Faint Residual Masking Application on Taurus and California
By Elijah Bernstein-Cooper, July 16, 2015, 0 comments.

Likelihood Results

Figure 1. - Perseus likelihoods.

Figure 2. - California likelihoods. The tiny width is worrying. In an attempt to address this strange behavior, I performed a 2D background fit on California outlined in this post. This narrow width is because the model is finding a high intercept fits best, while only a small component of emission correlates with the dust. The model believes that there is little dust which is associated with the clouds .

The unmasked region used to fit the model is the diffuse, low- south-east region of California. See later in the post for the progression of masks.

Figure 3. - California likelihoods with a background subtraction. This looks pretty bad. Not sure what is going on here.

Figure 4. - Taurus likelihoods. The model is favoring to include the entire line of sight from Taurus. This seems reasonable, though is completely different from what we were finding earlier.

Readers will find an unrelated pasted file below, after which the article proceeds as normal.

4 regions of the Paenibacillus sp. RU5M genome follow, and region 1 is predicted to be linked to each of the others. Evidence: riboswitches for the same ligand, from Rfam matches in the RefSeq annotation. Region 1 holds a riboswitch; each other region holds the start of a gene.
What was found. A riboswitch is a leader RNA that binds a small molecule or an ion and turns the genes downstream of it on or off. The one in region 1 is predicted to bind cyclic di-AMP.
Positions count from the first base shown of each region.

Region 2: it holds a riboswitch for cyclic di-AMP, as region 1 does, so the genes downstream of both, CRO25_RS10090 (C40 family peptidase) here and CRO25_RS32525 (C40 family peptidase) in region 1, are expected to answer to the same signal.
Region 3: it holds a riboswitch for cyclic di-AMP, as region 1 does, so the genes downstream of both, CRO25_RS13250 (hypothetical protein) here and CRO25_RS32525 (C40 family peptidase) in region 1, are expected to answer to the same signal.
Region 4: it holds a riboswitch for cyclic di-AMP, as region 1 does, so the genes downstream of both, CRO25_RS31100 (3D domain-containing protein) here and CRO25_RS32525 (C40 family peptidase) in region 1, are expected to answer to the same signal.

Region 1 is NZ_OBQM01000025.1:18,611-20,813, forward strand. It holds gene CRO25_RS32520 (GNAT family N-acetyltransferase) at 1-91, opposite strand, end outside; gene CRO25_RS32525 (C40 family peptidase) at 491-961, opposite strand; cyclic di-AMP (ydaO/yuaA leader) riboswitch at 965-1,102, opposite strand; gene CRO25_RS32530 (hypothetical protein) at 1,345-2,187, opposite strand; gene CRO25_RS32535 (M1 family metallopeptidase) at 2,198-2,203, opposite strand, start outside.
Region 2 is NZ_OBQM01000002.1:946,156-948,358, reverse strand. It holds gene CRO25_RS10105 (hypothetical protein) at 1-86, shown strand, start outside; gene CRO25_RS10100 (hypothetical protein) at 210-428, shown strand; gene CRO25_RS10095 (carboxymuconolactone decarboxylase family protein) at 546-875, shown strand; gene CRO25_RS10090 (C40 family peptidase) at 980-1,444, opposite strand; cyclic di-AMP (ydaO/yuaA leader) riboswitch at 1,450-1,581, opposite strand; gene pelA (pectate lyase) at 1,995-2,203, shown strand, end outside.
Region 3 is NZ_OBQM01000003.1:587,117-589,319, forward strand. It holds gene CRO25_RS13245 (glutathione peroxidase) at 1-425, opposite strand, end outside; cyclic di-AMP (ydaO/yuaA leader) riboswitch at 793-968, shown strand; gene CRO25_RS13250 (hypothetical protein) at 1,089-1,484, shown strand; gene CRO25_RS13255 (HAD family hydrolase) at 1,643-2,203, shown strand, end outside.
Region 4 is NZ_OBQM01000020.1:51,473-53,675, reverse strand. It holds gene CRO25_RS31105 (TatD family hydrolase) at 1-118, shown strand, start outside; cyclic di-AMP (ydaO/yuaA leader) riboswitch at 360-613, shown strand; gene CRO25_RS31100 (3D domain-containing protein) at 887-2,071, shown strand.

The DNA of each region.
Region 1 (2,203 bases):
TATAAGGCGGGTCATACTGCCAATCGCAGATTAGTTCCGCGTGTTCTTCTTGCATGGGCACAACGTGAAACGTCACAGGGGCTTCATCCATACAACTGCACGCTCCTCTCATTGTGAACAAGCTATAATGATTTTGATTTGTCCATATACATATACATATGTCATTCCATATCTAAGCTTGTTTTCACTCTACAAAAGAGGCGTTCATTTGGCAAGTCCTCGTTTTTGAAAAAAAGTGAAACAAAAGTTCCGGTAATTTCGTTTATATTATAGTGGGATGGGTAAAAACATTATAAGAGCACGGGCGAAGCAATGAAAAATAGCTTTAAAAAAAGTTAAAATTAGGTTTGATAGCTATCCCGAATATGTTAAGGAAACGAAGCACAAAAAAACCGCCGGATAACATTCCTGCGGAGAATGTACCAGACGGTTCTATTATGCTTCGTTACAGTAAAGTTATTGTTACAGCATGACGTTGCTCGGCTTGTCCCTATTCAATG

Masking Results

Below are a progression of masked residual maps and residual histograms for each iteration. ‘mask iter’ refers to each iteration in the masking, ‘parent iter’ refers to an entire run through masking and the MLE calculation. The first mask, ‘mask iter = 0’, for each parent iteration should be the same, since these are only the faintest 10% of the pixels without any other masking applied.

Figure 5. - Perseus masks.

Figure 6. - California masks.

Figure 7. - Taurus masks.

Mask Convergence

We’re testing convergence of the DGR during masking outlined in the last post.

Figure 8. - Perseus parameter convergences.

Figure 8. - California parameter convergences. The DGRs are leveling off, as we would expect.

Figure 8. - Taurus parameter convergences. There is something obviously wrong here. The width in the second iteration, km/s, should yield the same results as the first iteration, since there is no difference between them. This is a bug.


The likelihood calculation now includes multiprocessing framework. This speeds up the calculation by around 50% per additional CPU. See this version of cloudpy. Bip has 12 CPUs, so the speed increase is notable.